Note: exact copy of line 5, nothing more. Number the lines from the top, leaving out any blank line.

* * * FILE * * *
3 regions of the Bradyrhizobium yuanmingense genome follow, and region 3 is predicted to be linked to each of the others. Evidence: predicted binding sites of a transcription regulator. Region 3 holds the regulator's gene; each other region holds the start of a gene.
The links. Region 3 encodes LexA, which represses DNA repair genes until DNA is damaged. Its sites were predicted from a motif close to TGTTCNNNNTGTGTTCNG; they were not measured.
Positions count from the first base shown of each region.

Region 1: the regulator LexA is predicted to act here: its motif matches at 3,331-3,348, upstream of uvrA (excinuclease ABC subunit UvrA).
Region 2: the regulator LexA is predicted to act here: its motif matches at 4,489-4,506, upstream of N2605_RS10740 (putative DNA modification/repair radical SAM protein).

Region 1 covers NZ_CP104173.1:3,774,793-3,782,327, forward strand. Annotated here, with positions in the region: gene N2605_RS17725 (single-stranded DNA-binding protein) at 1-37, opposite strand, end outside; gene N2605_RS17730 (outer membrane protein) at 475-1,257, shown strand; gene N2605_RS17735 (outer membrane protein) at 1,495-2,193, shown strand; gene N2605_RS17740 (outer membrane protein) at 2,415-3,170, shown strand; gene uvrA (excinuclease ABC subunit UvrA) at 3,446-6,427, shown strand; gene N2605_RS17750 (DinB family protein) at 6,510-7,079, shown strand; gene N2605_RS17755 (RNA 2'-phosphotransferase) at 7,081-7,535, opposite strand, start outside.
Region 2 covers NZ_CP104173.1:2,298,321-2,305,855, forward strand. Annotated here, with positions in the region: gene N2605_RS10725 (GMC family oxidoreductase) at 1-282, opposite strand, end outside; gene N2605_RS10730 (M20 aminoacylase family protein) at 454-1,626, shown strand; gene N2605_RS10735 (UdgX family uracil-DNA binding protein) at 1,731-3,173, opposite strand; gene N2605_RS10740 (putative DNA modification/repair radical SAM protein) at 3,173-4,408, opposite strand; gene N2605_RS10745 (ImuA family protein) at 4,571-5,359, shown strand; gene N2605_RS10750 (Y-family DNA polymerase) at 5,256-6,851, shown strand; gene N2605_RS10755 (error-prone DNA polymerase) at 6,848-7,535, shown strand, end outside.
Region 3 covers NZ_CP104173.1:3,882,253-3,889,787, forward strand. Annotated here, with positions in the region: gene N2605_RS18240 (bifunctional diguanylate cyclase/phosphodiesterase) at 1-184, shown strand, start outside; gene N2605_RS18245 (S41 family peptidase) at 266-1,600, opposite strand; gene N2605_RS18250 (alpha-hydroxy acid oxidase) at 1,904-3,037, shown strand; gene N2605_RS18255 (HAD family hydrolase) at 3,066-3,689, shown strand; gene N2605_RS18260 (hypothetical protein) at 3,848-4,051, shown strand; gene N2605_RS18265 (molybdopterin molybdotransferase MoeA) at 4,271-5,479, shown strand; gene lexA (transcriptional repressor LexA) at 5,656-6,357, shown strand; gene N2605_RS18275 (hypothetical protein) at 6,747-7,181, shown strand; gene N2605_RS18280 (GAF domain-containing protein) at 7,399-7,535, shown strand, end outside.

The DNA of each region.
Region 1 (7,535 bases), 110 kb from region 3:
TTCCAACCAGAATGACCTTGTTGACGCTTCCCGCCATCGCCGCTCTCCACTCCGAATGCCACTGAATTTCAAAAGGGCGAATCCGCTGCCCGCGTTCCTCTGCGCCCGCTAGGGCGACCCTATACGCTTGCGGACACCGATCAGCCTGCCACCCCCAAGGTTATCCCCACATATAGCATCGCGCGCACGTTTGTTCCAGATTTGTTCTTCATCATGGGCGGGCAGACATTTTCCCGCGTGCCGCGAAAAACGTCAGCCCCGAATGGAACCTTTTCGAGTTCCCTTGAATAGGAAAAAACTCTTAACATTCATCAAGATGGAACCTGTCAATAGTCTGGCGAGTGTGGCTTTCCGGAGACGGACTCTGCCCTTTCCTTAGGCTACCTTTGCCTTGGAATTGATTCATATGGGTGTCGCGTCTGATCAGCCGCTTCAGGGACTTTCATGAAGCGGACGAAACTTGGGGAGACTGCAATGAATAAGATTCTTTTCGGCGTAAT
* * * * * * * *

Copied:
Region 2: the regulator LexA is predicted to act here: its motif matches at 4,489-4,506, upstream of N2605_RS10740 (putative DNA modification/repair radical SAM protein).